In 2007 I had a particularly bad period. I had severe ‘episodes’. It scared me enormously and I decided to try the GP. I had not seen a GP or any doctor about this since my disappointing days in The Netherlands so many years ago. My GP surprised me by taking me seriously. She referred me to a neurologist. My condition got so bad that I was admitted to hospital for a few days while the neurologist tried to gather all possible tests. The neurologist concluded he could not find anything wrong with me, except a raised heart rate and blood pressure at times (he arranged a tilt-table test but had never heard of postural tachycardia (PoTS), nor had I). Although he did not know the cause of the high heart rate, he suggested I try beta blockers. Once I got used to these I stabilized a bit: Beta blockers took the sharp edges off my condition. An episode would not develop into a full-blown episode anymore. A wave of dizziness would remain a wave of dizziness. Slowly I could rely on myself again. I still feel episodes and I still wake up at night with dizziness and nausea but they are a lot less severe than before. 

In 2010 I decided to ‘try’ another specialist again. I was ready for battle, defense, and disappointment, but he said: “Before I tell you what you have, I need to ask you a few questions.” I nearly fell off my chair. Would this man actually know what the matter is with me? He told me I have vasovagal syncope (or perhaps PoTS) and referred me to the charity STARS. I spent a good while in the car park afterwards, trying to get to grips with what just happened. After 16 years of finding a brick wall of misunderstanding, unwillingness to understand, ignorance and helplessness, it seemed (after reading up on the internet) he had found the answer. My reading on the topic made me lean towards PoTS as the diagnosis but it seemed from the STARS website that it was all part of the same family.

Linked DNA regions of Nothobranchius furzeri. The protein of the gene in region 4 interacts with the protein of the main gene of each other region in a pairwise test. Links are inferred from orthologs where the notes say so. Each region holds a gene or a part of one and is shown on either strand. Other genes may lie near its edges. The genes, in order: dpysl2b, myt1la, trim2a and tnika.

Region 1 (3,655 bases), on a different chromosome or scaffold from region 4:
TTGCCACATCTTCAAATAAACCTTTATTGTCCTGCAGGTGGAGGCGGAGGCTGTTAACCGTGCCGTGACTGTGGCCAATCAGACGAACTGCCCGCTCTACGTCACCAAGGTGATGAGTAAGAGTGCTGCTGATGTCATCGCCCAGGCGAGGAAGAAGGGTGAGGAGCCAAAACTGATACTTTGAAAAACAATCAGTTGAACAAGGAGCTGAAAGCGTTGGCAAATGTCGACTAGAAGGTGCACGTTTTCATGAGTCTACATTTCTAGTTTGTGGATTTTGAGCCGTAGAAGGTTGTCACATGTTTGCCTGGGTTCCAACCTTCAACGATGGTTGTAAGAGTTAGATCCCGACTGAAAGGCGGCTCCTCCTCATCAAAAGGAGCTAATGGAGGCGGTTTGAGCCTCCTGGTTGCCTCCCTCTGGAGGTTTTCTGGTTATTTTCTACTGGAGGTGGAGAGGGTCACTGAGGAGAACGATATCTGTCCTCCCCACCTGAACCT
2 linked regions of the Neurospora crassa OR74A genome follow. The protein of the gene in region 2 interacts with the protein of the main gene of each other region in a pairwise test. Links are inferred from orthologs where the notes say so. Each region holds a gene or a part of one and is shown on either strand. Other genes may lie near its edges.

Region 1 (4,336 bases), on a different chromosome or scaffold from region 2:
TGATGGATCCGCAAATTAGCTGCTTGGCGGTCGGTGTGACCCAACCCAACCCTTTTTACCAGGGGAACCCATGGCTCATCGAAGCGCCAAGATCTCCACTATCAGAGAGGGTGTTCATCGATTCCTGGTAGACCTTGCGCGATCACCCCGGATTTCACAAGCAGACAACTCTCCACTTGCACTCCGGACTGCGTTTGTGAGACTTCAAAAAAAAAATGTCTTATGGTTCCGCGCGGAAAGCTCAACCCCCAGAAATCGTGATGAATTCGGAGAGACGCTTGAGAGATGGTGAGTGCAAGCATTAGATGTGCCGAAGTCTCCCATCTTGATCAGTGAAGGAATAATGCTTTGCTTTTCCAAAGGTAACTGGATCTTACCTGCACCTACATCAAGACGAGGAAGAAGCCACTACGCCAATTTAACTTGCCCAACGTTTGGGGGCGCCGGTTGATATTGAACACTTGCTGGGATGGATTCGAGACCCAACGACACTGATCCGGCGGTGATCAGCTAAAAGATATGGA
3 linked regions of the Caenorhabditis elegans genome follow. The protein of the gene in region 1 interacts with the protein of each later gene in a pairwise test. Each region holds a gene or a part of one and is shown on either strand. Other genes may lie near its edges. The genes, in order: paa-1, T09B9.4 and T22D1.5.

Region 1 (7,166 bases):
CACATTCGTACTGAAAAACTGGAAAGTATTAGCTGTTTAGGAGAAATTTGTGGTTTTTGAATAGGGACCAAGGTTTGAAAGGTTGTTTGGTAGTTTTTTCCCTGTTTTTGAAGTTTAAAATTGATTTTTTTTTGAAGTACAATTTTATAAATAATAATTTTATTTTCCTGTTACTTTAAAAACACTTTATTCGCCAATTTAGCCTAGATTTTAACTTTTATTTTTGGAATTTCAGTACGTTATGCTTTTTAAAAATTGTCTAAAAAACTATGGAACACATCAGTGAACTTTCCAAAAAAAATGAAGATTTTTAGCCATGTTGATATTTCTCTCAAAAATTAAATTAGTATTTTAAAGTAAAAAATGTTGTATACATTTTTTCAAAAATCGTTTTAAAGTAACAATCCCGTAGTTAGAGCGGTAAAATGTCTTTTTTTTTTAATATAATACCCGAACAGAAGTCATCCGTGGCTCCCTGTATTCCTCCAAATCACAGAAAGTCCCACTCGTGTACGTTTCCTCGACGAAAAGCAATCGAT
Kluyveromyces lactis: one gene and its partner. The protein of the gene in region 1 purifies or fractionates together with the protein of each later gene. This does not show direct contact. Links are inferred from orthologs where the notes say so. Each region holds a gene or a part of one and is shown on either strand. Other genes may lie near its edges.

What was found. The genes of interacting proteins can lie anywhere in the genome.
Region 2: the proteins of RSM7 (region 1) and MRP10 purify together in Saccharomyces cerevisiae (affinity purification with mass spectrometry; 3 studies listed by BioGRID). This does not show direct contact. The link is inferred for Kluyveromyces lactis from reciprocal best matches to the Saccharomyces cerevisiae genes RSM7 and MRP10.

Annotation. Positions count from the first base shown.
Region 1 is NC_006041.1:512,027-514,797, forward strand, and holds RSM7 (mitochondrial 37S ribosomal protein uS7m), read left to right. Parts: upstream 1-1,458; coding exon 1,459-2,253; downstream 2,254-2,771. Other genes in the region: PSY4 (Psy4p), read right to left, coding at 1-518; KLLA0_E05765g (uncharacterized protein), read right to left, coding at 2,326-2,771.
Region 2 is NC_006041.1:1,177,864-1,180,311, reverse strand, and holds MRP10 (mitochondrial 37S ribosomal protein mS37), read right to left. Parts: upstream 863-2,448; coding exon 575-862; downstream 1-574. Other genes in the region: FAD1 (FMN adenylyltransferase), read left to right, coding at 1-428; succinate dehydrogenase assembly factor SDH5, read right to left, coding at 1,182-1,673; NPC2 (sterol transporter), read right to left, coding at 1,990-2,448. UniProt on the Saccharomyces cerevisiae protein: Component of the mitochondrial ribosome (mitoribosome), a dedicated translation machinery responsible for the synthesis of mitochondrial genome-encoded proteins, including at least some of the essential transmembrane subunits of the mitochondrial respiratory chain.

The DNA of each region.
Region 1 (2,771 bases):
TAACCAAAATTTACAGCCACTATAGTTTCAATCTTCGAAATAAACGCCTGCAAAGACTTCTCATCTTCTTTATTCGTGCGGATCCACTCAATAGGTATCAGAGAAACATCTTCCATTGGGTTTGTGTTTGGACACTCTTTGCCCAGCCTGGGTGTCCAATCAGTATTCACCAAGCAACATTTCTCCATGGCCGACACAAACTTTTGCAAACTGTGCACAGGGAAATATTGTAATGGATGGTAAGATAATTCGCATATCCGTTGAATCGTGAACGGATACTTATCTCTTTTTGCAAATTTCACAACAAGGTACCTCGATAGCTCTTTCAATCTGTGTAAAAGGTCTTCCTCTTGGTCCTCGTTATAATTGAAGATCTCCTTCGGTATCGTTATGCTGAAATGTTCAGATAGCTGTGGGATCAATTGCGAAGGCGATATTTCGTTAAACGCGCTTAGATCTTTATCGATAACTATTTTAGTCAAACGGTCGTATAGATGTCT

A year went on and I decided to see another specialist who refined my diagnosis to PoTS. And I agree. I cannot beginto tell you how amazing it feels to finally know what is wrong with me, to find there are others like me and that there is even a patient organization!! I am now (still on beta blockers) functional and happy, have friends and do what I love, but it has meant making compromises and accepting my limits. Many things are still a no-go for me but I won’t let it bother me. By now I know what I can take on and what is too much. Although I am not working as an academic I have found new love in painting and being an artist is something I can combine with my health, my beautiful children, my life. My career as an artist is growing and I am excited about the future. I have been lucky in having my work included in some prestigious exhibitions and I find new energy in pushing my work forward.

Recently I have created a painting in which I tried to express how it feels to be dizzy all the time. The painting has a surrealist, ‘Alice-in-Wonderland’ feel to it. The Blue Dress is now also available as prints and all money raised by selling the prints will go to STARS and POTS UK. If only I had known about these charities when I first got ill! I hope their existence means nobody will have to go through such a long period without diagnosis as I had to. I hope this story was not too long and remotely informative for you all and perhaps helpful for new patients.

Sophie, South Gloucestershire